* by no means definitive and plenty of the above names fall into several other categories as well.

This train of thought started back in late 2009 when I emailed fellow like-mind MarkE of ireallylovemusic about Skylab’s unfairly ignored second album – ‘Skylab #2 1999’. He’d burned me a CDR of his rare promo CD, which is noticeably different to the released version, and we got into a lengthy discussion on the merits, and public misconceptions, of ‘Trip Hop’ by our definitions.
By coincidence, both Skylab‘s albums are being reissued by Tummy Touch this month and Matt Ducasse from the group echoed our sentiments in the press release. “One of the problems was that we were lumped in with trip hop when [our music’s] much more expansive than that. I see it as outside of genre entirely. It has much more in common with collage music like things by Tod Dockstader, or soundtracks, the entire creative process was unique and inimitable”

Skylab promo shot 1994

With the group originally consisting of Matt, Howie B and Toshi & Kudo from Major Force West, Skylab’s debut album, ‘#1’ was released in 1994, in the midst of Trip Hop’s heyday with Mo Wax basking in its glow and Ninja waiting in the wings for their moment to shine. Howie and Major Force already had associations with Mo Wax so fitting them into the same bracket was a no-brainer but being signed to Sven Vath‘s Eye Q label set them apart.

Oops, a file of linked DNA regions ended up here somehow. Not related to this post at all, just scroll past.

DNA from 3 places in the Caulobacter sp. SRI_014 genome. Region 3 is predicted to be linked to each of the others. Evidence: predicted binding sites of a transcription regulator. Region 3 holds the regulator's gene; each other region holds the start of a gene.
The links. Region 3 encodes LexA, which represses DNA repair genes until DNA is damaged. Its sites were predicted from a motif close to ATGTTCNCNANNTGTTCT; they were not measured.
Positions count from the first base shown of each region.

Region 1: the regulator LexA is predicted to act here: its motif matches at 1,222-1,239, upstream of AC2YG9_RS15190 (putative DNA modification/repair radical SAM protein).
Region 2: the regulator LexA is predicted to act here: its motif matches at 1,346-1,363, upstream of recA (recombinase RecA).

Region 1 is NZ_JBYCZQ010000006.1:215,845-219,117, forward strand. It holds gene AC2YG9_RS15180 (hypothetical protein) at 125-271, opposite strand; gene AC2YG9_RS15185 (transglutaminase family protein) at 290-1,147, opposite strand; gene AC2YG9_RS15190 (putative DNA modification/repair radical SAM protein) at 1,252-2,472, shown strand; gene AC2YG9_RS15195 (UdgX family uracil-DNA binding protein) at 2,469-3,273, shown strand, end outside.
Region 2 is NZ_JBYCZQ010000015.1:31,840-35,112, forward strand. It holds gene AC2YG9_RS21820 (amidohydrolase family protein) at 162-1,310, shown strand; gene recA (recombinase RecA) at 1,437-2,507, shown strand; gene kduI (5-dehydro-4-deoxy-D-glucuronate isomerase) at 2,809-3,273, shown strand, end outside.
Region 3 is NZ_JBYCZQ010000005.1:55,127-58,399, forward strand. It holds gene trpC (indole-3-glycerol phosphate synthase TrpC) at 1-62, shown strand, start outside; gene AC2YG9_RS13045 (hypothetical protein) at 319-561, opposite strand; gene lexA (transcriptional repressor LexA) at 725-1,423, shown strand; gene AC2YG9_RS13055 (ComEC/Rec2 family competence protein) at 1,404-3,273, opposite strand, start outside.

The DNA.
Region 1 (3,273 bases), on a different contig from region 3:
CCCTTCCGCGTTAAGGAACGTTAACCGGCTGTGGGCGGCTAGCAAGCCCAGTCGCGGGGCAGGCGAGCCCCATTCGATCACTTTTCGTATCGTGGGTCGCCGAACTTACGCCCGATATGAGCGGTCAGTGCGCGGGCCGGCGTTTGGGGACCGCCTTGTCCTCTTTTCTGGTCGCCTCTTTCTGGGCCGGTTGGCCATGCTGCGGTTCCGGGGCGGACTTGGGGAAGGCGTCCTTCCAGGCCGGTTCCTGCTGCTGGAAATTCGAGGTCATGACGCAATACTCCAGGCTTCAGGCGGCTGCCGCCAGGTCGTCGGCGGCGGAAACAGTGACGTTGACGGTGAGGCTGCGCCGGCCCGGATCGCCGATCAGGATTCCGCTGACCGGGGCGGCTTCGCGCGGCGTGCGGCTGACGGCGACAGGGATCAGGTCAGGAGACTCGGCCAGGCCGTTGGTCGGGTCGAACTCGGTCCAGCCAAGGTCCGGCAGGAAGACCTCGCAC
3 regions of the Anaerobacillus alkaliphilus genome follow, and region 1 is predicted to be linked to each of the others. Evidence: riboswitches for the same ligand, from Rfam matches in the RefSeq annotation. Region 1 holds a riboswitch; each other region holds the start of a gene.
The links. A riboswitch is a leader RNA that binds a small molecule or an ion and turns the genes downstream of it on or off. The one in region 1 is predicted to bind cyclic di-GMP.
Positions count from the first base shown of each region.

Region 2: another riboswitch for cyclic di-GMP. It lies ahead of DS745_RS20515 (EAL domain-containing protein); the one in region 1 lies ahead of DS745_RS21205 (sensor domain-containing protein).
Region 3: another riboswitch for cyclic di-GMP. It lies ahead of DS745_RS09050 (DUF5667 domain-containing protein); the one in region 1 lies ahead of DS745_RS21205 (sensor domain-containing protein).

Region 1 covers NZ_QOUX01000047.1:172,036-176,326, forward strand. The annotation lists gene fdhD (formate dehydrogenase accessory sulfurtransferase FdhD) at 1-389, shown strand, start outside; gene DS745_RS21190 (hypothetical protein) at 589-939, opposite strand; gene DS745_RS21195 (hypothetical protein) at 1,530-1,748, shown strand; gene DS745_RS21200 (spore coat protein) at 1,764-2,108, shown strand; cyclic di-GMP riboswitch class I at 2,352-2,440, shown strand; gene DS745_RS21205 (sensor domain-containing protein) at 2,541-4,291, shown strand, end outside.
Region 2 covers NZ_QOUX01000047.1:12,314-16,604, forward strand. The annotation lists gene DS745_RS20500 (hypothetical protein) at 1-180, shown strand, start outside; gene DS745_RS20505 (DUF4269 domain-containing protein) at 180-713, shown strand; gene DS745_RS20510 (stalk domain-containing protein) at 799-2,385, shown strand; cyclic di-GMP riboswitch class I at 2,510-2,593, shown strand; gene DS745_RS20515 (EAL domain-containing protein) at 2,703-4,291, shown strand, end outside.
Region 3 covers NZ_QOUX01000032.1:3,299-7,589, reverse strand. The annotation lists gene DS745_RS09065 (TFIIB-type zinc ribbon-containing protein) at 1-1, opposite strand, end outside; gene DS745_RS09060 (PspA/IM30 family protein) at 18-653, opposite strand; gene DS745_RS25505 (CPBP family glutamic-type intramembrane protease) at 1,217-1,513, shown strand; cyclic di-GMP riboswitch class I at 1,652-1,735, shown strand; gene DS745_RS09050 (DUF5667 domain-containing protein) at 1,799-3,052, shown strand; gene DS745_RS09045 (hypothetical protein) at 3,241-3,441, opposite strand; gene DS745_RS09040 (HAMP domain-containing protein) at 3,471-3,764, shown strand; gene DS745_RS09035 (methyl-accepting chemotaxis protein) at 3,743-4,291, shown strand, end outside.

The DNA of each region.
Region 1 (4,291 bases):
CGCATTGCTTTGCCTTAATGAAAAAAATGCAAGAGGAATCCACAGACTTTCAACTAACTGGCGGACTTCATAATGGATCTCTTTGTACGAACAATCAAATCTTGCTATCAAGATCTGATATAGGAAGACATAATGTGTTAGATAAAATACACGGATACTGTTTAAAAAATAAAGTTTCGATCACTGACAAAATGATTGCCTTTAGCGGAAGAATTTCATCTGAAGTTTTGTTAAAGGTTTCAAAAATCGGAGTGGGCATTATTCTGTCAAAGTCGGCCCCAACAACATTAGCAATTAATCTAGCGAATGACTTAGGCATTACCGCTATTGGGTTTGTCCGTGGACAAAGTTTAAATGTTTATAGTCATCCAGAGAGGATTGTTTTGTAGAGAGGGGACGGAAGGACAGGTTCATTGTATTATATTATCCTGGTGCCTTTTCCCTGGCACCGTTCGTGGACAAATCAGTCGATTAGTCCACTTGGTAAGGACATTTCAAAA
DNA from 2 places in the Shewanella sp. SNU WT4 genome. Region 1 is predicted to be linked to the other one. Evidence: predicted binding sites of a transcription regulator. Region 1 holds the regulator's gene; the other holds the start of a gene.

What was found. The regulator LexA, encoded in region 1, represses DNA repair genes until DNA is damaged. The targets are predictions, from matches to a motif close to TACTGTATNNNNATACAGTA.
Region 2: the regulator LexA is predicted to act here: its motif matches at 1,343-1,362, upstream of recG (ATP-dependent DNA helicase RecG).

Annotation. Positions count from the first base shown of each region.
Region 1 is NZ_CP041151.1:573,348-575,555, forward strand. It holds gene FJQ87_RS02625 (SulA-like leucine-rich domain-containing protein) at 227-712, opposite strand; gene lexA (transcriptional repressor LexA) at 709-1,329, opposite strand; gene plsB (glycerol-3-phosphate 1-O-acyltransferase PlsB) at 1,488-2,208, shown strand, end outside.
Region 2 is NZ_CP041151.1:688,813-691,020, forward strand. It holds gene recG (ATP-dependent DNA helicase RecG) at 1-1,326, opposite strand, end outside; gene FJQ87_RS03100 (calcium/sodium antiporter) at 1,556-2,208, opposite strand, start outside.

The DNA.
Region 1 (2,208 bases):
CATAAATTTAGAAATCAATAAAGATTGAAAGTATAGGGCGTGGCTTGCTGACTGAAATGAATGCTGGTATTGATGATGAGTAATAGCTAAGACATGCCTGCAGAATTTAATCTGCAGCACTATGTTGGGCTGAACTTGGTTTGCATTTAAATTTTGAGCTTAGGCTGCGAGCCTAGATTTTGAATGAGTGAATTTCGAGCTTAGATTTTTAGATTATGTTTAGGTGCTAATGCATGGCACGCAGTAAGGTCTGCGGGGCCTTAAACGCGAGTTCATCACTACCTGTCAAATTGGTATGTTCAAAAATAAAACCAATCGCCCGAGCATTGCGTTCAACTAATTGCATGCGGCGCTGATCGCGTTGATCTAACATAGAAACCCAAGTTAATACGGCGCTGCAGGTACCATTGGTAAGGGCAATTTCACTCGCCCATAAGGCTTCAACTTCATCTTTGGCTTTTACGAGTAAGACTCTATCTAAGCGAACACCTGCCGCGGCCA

By the time of the second album, five years later, Howie had moved on, producing U2 of all people and carving out his own solo career. Matt, Toshi & Kudo came up with a patchwork of sounds and styles which had also moved on sonically from #1 but didn’t have quite the cohesiveness of the debut. In between LPs were numerous non-album singles, remixes and Major Force’s work with Howie‘s Pussyfoot label and James Lavelle‘s UNKLE project (pre DJ Shadow) plus their solo album for Mo Wax (another lost classic). Sadly ‘#2 (1999 – Large as Life and Twice as Natural)’ arrived just as the Eye Q label folded so never got the push of its predecessor, despite encouraging reviews. Make your own mind up with these two lost classics now available again.

skylab toshi flyer

Skylab were always hard to pin down style-wise, the main constant being the sonic fingerprints of the Major Force West production duo who doused tracks in Roland Space Echo, live drums and Hawaiian guitar licks. The label ‘Trip Hop’ was actually perfect for them but, unfortunately, a lot of the music around under that banner at the time didn’t reflect the description as perfectly as the band in my opinion. Labels are tedious but ultimately necessary in this over-saturated, media-heavy world but, as Coldcut‘s Jon More always says, “I don’t mind being labelled as long as you let me have as many labels as I want”.